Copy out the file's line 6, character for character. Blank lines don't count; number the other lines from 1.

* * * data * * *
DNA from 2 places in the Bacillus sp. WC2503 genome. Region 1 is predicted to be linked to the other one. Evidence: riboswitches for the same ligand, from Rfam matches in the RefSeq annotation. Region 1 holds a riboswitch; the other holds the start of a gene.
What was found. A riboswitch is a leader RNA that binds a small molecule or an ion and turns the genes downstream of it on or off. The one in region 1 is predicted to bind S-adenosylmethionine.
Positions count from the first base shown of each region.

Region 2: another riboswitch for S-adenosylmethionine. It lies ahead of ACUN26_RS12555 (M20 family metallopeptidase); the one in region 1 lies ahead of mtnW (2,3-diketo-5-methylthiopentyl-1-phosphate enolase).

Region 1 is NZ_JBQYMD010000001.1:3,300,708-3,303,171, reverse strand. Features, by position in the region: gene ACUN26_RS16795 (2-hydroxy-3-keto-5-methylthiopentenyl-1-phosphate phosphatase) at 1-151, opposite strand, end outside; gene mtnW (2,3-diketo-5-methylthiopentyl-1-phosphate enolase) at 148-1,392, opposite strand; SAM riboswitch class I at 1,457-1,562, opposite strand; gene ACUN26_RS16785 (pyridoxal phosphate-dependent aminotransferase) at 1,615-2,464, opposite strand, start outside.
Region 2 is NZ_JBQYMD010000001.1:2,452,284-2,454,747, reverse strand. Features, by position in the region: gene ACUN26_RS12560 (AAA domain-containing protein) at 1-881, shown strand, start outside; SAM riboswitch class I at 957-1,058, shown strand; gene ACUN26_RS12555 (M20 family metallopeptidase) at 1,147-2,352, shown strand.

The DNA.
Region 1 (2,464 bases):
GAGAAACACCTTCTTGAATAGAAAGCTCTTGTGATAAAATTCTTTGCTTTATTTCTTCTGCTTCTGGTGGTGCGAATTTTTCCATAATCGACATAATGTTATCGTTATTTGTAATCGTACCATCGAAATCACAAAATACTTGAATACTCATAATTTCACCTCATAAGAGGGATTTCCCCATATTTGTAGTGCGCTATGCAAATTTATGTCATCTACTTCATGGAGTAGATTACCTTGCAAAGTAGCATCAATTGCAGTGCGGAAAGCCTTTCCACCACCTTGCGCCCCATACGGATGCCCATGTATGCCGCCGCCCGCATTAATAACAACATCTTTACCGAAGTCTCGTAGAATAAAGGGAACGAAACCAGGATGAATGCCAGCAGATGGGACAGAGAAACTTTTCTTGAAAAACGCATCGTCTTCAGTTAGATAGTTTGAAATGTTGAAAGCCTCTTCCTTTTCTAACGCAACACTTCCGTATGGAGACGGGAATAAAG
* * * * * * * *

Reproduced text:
Region 2 is NZ_JBQYMD010000001.1:2,452,284-2,454,747, reverse strand. Features, by position in the region: gene ACUN26_RS12560 (AAA domain-containing protein) at 1-881, shown strand, start outside; SAM riboswitch class I at 957-1,058, shown strand; gene ACUN26_RS12555 (M20 family metallopeptidase) at 1,147-2,352, shown strand.